GPRS Scans for Post-Tension Cables and Conduits in Slab

Ground Penetrating Radar Systems’ Nashville, TN office recently worked with a local plumbing company to help them locate several areas suitable for core drilling through an elevated concrete slab.  Working in a new residential building in The Wedgewood area of Nashville, a plumbing company needed to re-position several proposed core drilling locations to accommodate drains and water lines for kitchen and bathroom amenities.  Many of the current locations were in or under existing walls and/or beams, making the prospect of coring in these areas very difficult.  Rather than accept this risk or expend extra time and resources to have the site plans revised, the plumbing company coordinated with GPRS to scan the proposed areas and mark out rebar, post-tension cables and conduits directly on the slab. GPRS worked to troubleshoot the locations and, when necessary, advised moving the drilling locations to lower-risk areas.  Fast and accurate, the GPRS scanning method prevented any further delays to the project that would have been caused if the plans had to be re-engineered and re-designed in order to reduce risk of striking reinforcement in the slab.  Scanning and interpretation are in real-time, so project managers can instantly receive results, relay them to their team members, and make necessary adjustments on site without causing any delays.

GPRS uses non-destructive testing equipment to locate piping, post-tension cables, reinforcement, and conduits within the slab that are otherwise unable to be seen.  Using GPRS is a safe, efficient, cost effective way to make sure you can safely drill or saw-cut and not destroy any conduits, rebar, post-tension cables, or other anomalies in concrete.

GPRS Scans for Post-Tension Cables and Conduits in Slab

Other services we offer are: Underground Utility Mapping, Underground Tank Location, Concrete Analysis, Rebar Mapping, Void Location and more.  GPRS is a nation-wide company with local project managers in over 50 cities.  If GPR services are needed in Central Tennessee, contact Casey Barefield at 615.418.4023 or casey.barefield@gprsinc.com.  Also visit www.gprsinc.com for a directory, to view important information about our company, or request more information about how we can serve you on your project.

All Clear in Aisle 3

Before the removal on the concrete slab in a local grocery store, the Atlanta office of Ground Penetration Radar Systems was called in to help identify any potential underground conduits or shallow utilities. The store was installing new refrigeration lines and the area needed to be scanned before the concrete was saw cut.

Using the 1600 MHz radar and the SIR 3000 we were able to locate refrigeration lines, power lines and other unknown anomalies that would have been struck during the saw cutting process if not identified ahead of time. GPRS was able to successfully map out all potential underground conduits and utilities with great accuracy. As you can see in the photos, we were able to identify the pvc lines before saw cutting. By giving estimated depths and locations, we allowed the contractor to saw cut with precision and speed. Ground penetrating radar is an essential tool before any excavation process to ensure a safe job site and eliminating the cost and hassle of fixing hit utilities.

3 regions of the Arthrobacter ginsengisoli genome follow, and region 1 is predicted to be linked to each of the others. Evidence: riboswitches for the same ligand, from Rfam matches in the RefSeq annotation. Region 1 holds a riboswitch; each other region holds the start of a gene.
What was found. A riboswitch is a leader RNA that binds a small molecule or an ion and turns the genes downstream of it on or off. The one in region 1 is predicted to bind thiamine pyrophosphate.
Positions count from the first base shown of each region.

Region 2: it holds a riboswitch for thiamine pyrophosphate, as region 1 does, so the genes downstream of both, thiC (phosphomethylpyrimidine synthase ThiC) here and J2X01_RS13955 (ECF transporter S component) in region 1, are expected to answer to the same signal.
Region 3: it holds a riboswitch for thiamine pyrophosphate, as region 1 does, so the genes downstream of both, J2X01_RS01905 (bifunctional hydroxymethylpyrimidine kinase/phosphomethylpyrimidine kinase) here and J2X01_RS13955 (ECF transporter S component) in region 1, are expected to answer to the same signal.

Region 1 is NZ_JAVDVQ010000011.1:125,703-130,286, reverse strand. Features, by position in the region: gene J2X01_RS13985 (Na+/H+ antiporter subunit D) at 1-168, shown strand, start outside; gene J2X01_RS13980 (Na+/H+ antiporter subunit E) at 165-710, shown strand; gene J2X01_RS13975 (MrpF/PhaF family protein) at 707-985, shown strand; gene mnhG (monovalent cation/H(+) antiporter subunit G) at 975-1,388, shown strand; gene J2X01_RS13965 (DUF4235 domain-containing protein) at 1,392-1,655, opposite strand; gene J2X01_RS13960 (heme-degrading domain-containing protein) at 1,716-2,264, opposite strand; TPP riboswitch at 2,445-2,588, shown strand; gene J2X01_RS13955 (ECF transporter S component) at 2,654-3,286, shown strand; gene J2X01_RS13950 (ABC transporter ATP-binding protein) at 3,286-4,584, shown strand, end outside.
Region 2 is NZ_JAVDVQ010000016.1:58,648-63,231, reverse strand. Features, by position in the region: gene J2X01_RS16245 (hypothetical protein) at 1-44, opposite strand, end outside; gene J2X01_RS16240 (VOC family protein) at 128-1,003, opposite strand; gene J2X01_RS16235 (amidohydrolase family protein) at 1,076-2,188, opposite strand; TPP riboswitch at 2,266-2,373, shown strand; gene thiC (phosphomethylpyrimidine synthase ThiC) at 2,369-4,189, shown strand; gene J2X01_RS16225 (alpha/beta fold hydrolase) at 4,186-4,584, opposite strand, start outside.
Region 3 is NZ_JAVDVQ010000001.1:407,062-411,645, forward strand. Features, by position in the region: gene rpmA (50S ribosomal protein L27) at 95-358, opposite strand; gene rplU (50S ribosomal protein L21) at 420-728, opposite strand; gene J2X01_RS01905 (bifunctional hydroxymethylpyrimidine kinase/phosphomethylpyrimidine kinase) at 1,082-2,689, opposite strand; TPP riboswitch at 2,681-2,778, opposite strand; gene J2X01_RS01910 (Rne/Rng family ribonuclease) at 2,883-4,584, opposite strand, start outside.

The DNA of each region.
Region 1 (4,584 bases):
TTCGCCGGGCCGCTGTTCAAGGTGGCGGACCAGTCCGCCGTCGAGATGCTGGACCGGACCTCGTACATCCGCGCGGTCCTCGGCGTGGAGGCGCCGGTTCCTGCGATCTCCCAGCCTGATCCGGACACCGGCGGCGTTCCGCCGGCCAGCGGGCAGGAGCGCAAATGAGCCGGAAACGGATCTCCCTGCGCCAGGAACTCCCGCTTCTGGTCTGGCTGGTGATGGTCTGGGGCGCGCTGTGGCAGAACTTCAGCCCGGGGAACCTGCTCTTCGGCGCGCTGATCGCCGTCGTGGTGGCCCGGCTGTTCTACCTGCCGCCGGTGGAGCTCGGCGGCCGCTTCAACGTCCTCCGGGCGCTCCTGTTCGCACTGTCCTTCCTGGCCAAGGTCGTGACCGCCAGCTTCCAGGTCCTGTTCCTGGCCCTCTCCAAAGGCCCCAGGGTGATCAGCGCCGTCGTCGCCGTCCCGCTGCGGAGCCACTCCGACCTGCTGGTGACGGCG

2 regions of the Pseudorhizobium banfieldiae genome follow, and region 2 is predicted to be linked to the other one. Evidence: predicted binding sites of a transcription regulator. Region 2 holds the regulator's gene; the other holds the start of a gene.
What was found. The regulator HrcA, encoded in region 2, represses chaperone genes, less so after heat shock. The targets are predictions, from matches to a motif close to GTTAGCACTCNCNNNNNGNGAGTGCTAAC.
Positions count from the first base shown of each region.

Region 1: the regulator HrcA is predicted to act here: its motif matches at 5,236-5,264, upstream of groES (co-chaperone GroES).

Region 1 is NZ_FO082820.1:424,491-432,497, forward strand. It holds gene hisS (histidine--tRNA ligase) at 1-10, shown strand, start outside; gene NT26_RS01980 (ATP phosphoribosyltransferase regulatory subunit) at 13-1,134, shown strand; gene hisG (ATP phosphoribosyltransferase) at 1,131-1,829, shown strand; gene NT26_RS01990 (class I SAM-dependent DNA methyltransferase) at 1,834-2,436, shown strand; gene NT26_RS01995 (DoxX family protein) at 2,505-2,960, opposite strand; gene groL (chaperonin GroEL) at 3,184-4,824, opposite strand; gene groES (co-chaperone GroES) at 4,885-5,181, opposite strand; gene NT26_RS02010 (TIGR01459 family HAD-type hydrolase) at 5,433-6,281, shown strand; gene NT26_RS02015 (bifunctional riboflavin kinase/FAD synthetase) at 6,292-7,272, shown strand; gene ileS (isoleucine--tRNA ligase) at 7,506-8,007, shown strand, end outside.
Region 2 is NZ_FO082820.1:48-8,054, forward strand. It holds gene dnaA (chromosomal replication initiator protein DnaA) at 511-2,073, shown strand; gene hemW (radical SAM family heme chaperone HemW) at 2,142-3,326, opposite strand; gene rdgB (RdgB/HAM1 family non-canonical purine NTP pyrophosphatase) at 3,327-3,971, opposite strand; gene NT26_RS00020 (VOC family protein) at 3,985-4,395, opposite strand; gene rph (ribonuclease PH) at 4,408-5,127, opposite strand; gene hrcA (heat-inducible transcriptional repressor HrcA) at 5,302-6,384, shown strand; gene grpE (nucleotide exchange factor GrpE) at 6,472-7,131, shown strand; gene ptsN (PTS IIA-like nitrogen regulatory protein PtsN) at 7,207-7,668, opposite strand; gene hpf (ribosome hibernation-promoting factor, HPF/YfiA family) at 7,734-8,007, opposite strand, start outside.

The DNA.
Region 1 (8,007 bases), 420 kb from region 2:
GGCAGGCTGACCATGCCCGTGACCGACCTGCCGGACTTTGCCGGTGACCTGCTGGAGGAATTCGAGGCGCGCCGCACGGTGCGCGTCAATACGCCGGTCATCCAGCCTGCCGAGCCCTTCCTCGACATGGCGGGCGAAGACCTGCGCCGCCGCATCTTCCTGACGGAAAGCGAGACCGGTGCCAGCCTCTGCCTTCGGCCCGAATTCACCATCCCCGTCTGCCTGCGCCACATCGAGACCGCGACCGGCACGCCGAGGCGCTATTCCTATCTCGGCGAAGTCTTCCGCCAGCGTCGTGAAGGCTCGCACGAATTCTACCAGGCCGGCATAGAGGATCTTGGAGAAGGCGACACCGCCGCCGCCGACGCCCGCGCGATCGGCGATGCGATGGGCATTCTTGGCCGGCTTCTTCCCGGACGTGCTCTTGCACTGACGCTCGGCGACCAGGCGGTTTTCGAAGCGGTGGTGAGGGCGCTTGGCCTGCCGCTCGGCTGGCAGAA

Patrick Moulin
Project Manager – Georgia

All Clear in Aisle 3-1

All Clear in Aisle 3-2

What happens when an elevator gets shut down on a 9-story building renovation?

elevator

What happens when an elevator gets shut down on a 9-story building renovation? Put up a temporary elevator on the outside…Buck Hoist. But before the buck hoist can be installed, it must be anchored. Before it gets anchored, the concrete needs to be scanned to keep the structure and the buck hoist secure.

GPRS was called on to scan for the buck hoist anchors during a renovation of a dorm building at UNC Charlotte. The areas for the anchors were successfully scanned, and the anchors for the buck hoist were installed without touching any rebar.

To complete this job safely, the general contractor drilled holes in the corner of each room, so that any worker in the room could use a temporary concrete wedge anchor connected to a self-retracting lifeline (yo-yo). This made transitioning from room to room quick, efficient, and safe.

The equipment used to scan was the 2GHz Palm GPR antenna. This antenna provides high-resolution images at depths up to 12-15 inches, depending on concrete conditions. The smaller profile allows scanning in tighter spaces than normal GPR concrete antennas. The 4000 SIR unit was used to receive the radar signal and display the signal on its screen. This equipment along with the experience of GPRS project managers lead to accurate and helpful findings.